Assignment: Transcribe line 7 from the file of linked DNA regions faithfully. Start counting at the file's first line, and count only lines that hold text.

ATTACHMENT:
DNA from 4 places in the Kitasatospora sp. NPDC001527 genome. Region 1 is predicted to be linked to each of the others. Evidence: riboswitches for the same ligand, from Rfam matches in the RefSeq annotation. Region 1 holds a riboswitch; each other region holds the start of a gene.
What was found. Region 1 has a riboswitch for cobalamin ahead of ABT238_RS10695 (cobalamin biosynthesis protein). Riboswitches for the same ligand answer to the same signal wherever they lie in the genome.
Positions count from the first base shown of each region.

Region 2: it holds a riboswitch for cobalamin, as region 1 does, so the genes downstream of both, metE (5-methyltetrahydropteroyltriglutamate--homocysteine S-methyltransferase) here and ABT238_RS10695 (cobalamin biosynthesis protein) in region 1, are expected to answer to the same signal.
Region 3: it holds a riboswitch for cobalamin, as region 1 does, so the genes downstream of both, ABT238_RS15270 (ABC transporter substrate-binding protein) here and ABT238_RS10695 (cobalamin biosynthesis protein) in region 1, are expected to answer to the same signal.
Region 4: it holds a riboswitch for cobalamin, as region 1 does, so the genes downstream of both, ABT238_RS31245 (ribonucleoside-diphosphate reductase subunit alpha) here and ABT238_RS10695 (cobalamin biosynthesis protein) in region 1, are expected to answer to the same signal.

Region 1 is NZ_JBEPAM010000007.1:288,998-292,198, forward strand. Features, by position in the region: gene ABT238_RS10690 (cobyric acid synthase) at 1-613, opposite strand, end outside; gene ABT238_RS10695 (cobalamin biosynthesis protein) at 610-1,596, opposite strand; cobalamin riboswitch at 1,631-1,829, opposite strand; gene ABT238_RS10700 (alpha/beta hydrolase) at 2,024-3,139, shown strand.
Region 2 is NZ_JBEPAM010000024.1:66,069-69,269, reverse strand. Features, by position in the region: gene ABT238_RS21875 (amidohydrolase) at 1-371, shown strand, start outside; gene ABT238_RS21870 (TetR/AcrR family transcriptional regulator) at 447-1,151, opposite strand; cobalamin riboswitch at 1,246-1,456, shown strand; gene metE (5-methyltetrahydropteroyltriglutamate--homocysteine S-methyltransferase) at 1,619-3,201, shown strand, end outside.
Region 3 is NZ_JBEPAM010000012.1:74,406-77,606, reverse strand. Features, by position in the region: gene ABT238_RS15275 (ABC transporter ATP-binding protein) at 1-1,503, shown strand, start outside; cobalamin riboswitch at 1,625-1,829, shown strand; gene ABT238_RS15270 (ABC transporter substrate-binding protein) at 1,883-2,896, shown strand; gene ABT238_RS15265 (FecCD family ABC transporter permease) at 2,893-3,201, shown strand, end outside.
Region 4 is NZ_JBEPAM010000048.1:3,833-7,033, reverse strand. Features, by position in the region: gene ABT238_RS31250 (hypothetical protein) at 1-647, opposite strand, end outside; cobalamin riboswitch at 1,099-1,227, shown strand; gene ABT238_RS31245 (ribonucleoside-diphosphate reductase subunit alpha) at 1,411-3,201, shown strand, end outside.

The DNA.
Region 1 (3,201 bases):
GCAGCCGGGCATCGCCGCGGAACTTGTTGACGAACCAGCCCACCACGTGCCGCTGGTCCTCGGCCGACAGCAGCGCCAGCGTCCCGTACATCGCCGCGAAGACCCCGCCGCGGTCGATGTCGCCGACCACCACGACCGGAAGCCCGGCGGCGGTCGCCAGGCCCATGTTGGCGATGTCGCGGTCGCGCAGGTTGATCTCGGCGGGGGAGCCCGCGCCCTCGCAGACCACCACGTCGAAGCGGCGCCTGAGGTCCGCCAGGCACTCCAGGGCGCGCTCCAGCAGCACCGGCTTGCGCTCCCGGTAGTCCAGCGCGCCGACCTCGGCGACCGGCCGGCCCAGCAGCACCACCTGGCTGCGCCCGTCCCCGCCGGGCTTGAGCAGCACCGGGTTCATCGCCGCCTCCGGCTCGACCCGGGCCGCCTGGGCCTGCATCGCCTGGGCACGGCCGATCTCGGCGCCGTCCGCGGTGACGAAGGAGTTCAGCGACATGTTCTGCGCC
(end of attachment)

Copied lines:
Region 1 is NZ_JBEPAM010000007.1:288,998-292,198, forward strand. Features, by position in the region: gene ABT238_RS10690 (cobyric acid synthase) at 1-613, opposite strand, end outside; gene ABT238_RS10695 (cobalamin biosynthesis protein) at 610-1,596, opposite strand; cobalamin riboswitch at 1,631-1,829, opposite strand; gene ABT238_RS10700 (alpha/beta hydrolase) at 2,024-3,139, shown strand.